There are three types of biases that can lead to negative sports betting outcomes. Understanding and avoiding them can be key to your betting success. Here we will take a closer look at “Confirmation Bias”, “Outcome Bias” and “Hindsight Bias”.
How to be Successful at Online Sports Betting – Avoid Confirmation Bias
One of the biggest problems facing the new or inexperienced sports bettor is his or her tendency to bet with what they know or are familiar with. Instead of doing proper research and using information to guide their betting strategy or individuals wagers, many novices make decisions based on feelings or hunches based on preconceptions or outdated information. This tendency to ignore current, actionable information in favor of past results or old stats is known as “confirmation bias” and often works against sports betting success.
Confirmation Bias – In psychology and cognitive science, confirmation bias (or confirmatory bias) is a tendency to search for or interpret information in a way that confirms one’s preconceptions, leading to statistical errors.
A great example is when someone makes a bet on a team that dominated their sport the previous season. In most sports, a prior season’s success has less to do with the outcome of a team’s next game than factors like the upcoming opponent, the weather, key player injuries and more. Yet if this bettor cites only the statistics that support his opinion and makes his bet with an emphasis on historical performances, it will often lead to failure.
Also, if a bettor only focuses on trends that support his opinion, he often ignores many reasonable opinions that would point to the opposite outcome. It is advisable to avoid focusing your research on information that confirms your opinions about a particular team or game. Make sure to analyze both sides and get as much information, and as many opinions, as you can. It is often difficult to do, but objectivity is a huge key to betting success and more data will help you come to better conclusions.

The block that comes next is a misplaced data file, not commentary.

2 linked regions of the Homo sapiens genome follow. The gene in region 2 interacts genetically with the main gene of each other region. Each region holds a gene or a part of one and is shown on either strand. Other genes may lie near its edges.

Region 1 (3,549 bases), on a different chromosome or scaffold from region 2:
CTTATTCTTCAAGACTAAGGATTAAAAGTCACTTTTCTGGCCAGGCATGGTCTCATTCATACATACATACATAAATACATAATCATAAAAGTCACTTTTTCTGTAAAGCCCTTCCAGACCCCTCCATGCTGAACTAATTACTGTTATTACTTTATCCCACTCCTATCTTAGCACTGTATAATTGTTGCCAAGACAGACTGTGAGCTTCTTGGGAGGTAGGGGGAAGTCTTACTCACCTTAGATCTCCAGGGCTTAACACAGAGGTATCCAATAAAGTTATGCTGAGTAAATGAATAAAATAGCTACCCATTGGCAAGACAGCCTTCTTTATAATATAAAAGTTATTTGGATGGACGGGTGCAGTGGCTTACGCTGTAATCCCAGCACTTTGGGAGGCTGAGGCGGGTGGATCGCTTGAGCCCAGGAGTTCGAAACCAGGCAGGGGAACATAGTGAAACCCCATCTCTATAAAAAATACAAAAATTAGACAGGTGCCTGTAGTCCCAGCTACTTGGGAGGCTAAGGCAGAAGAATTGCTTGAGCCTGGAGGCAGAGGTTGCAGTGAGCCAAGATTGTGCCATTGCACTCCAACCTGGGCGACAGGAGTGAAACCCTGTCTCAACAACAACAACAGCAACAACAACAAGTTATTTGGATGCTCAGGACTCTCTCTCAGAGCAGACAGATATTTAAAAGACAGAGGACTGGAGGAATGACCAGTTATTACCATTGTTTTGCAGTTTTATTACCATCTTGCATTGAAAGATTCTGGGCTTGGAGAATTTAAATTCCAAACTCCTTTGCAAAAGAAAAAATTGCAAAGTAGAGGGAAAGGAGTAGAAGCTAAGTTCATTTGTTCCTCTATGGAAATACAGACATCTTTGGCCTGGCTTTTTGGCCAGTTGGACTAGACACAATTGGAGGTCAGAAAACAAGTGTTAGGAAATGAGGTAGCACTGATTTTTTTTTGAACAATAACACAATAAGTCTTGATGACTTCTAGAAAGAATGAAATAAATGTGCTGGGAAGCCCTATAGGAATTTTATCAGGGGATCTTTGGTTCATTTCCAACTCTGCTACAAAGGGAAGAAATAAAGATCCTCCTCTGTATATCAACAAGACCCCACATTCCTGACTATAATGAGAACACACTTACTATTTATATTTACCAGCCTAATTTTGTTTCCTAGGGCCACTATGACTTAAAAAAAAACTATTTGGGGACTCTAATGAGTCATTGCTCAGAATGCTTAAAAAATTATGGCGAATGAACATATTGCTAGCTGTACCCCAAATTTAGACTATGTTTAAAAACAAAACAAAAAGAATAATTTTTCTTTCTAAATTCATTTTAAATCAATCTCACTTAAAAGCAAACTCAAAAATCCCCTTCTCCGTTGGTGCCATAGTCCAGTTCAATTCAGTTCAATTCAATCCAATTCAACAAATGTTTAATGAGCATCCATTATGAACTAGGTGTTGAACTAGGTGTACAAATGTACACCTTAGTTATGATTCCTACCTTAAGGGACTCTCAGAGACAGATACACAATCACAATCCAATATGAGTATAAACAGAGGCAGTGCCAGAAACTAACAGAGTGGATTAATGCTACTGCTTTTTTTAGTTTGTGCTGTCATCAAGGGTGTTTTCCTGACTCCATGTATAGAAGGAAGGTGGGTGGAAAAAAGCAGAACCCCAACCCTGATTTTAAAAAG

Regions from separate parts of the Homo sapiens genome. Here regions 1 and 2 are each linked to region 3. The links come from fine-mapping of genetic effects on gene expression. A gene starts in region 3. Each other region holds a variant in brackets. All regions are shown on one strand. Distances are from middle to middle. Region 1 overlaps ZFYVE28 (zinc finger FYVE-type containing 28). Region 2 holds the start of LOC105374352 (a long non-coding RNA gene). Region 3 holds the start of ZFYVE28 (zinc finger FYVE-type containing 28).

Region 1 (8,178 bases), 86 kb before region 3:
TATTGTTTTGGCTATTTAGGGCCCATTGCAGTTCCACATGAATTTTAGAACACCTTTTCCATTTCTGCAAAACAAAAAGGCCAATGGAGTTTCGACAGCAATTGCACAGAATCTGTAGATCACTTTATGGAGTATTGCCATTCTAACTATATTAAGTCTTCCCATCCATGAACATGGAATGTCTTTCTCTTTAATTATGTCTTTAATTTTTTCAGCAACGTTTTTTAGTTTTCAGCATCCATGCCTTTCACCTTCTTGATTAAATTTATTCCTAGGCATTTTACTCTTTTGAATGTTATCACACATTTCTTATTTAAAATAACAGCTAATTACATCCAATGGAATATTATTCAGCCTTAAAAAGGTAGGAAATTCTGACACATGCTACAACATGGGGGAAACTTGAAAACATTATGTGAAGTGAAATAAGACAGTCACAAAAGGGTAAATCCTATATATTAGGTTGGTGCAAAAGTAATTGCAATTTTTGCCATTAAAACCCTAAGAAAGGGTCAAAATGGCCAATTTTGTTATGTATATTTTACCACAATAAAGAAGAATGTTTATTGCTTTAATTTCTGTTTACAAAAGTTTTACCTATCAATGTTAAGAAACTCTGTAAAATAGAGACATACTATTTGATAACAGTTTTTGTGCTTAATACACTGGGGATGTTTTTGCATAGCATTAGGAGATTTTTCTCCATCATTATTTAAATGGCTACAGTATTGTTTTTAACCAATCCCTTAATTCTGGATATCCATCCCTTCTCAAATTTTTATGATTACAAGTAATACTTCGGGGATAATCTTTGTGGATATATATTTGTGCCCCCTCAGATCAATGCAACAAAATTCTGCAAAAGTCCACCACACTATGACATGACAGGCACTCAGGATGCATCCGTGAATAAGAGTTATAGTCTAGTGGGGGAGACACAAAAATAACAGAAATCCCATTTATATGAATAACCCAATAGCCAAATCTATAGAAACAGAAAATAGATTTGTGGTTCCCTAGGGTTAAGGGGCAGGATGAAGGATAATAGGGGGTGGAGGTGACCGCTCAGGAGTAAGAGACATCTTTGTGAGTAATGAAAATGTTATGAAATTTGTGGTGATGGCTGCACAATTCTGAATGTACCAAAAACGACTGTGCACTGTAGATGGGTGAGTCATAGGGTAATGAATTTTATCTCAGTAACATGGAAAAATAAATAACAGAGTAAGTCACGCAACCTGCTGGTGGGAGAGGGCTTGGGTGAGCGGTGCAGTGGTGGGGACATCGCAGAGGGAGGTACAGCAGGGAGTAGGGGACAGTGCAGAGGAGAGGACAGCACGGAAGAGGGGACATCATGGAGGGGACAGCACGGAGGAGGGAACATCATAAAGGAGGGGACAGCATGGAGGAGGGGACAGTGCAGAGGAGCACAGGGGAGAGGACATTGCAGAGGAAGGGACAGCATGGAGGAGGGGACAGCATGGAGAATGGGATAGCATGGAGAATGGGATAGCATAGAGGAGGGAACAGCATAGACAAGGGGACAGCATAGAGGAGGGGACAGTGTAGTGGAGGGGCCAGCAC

Avoid Outcome Bias
In sports betting, outcomes are what determine whether you win or lose. When two teams meet, results of previous heads-up matches are often used to get an edge on an upcoming rematch. This can be helpful for sure, but it is equally important to know what went into an outcome when using it to make sports betting decisions.
In the NFL, if the NY Jets lose their first game on the road to the NE Patriots by a score of 31-14, but 14 of the Patriots points came as a result of a pick six and a kickoff return for a TD, then this result is not as lopsided as it appears. In fact, the Jets might be a good bet in the rematch at home.
In this example, many bettors would pick the Patriots based on confirmation bias AND outcome bias.
Avoid Hindsight Bias
We are all familiar with Monday Morning Quarterbacking – the sports betting equivalent of revisionist history. From one week to the next, betting “experts” change their tune based on the previous week’s performance. On gameday, we use all of the best intelligence and data to take a side on a game. When the outcome goes the other way we often look for excuses and facts to clarify the results.
The problem is that hindsight is 20/20 and we will not have the benefit of postgame results when making our next bet. Stick to the data that’s in front of you not behind you and avoid hindsight bias!
Avoid Betting Bias – Takeaway
To have long-term success in sports betting, you must approach every match independently and consider only the opinions and data that matter for that event. Try to understand and identify your biases for each particular game and incorporate them into an informed opinion. We are only human, so avoiding bias completely is never going to happen, but choose objectivity over subjectivity will lead to a winning formula.